‘Hoots’ or ‘hoot’, in the words of the OED, seems to be a ‘natural utterance of objection or revulsion’. I am delighted by this natural utterance. The Concise Scots Dictionary describes it as ‘expressing dissent, incredulity, impatience, annoyance, remonstrance or dismissal of another person’s opinion’. In English you might say an equivalent is ‘tut’, or maybe ‘tush’. It’s recorded in the OED corpus as being recorded from the 1680s. There are similar sounds of disapproval in Swedish (hut begone, used in taking one up sharply), Welsh (hwt off! away!), Irish (ut out! pshaw!), Gaelic (ut! ut! interj. of disapprobation or dislike).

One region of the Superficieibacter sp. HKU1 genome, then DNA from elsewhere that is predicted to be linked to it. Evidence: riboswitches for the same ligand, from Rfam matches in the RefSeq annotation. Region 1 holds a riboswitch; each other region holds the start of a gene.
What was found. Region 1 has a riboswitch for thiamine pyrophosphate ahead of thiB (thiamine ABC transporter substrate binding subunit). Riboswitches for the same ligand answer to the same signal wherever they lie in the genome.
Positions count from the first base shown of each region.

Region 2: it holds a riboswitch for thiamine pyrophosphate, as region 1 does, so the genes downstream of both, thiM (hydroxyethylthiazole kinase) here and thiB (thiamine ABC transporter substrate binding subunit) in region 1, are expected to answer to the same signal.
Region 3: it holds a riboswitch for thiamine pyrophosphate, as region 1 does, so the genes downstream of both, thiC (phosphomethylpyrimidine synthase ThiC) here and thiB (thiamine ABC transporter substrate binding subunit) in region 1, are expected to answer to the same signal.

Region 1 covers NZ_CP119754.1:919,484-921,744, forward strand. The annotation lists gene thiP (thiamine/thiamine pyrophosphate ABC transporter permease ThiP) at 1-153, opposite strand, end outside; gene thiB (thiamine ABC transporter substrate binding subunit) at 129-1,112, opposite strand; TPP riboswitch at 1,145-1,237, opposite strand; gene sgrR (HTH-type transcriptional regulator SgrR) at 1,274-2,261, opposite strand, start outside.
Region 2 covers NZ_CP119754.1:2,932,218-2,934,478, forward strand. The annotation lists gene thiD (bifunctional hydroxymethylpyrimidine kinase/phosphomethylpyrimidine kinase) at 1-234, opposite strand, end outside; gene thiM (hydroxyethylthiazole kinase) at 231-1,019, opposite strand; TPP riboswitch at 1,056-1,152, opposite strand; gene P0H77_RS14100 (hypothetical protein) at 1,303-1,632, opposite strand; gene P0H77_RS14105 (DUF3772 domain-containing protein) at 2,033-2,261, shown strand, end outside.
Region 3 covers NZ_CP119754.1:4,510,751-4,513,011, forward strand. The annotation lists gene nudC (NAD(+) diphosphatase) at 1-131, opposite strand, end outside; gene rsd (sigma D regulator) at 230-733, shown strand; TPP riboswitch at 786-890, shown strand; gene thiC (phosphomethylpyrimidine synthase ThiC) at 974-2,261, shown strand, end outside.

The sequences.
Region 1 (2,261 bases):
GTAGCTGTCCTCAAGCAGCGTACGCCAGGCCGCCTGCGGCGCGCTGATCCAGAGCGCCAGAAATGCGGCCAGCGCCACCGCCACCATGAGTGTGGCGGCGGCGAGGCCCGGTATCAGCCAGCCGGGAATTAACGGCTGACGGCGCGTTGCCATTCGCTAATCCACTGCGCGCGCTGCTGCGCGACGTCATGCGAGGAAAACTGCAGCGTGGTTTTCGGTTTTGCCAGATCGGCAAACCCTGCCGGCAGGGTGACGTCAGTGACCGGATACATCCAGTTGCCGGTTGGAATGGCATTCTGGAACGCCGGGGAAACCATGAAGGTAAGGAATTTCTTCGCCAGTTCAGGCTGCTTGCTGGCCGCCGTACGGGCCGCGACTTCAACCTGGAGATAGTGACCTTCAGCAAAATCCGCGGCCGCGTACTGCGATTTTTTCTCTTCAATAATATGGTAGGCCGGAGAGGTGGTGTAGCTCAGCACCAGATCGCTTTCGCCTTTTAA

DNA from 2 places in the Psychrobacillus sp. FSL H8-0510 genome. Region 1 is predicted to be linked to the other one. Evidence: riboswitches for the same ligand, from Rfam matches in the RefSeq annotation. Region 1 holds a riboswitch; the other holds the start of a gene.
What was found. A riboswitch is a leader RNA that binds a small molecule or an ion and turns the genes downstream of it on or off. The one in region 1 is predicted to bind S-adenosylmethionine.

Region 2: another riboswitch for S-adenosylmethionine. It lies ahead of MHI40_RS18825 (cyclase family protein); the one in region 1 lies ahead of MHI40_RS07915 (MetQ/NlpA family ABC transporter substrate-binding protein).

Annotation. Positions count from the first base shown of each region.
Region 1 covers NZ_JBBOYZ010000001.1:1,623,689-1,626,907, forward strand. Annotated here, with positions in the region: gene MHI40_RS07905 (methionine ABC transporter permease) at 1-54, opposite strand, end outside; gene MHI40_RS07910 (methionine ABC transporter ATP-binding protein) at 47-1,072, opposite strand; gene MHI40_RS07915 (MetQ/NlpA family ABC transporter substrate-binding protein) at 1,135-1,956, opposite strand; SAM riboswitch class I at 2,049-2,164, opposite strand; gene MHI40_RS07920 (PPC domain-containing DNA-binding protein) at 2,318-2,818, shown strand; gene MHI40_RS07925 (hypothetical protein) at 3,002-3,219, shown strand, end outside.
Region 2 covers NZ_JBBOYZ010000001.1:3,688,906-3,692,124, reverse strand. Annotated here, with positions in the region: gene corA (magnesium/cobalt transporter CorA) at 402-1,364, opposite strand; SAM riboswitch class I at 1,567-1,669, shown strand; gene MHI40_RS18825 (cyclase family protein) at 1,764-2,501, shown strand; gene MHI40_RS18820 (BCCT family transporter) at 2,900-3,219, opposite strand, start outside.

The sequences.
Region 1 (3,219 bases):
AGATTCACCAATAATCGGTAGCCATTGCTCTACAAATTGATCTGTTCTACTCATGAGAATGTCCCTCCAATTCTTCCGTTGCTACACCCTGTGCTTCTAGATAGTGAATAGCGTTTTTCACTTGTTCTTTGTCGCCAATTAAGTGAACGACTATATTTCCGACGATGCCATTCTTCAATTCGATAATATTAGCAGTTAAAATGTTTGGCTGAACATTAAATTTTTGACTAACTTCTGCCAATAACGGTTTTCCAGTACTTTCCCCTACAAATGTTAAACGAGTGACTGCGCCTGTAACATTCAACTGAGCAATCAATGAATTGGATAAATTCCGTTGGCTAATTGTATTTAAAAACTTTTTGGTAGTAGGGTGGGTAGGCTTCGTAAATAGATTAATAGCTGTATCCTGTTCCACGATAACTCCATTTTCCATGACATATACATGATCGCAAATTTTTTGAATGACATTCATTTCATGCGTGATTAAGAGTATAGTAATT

An additionally delightful thing is that the OED thinks that hoot as an interjection might have originally been an attempt to echo of the sound of hoolets! The vowel sound u is heard at the furthest distances, so hoot sounds, or ‘hoo’, or ‘ooohoo‘ are often used in calls. The Middle English hūten is found from c1200, for example. Cooooooool!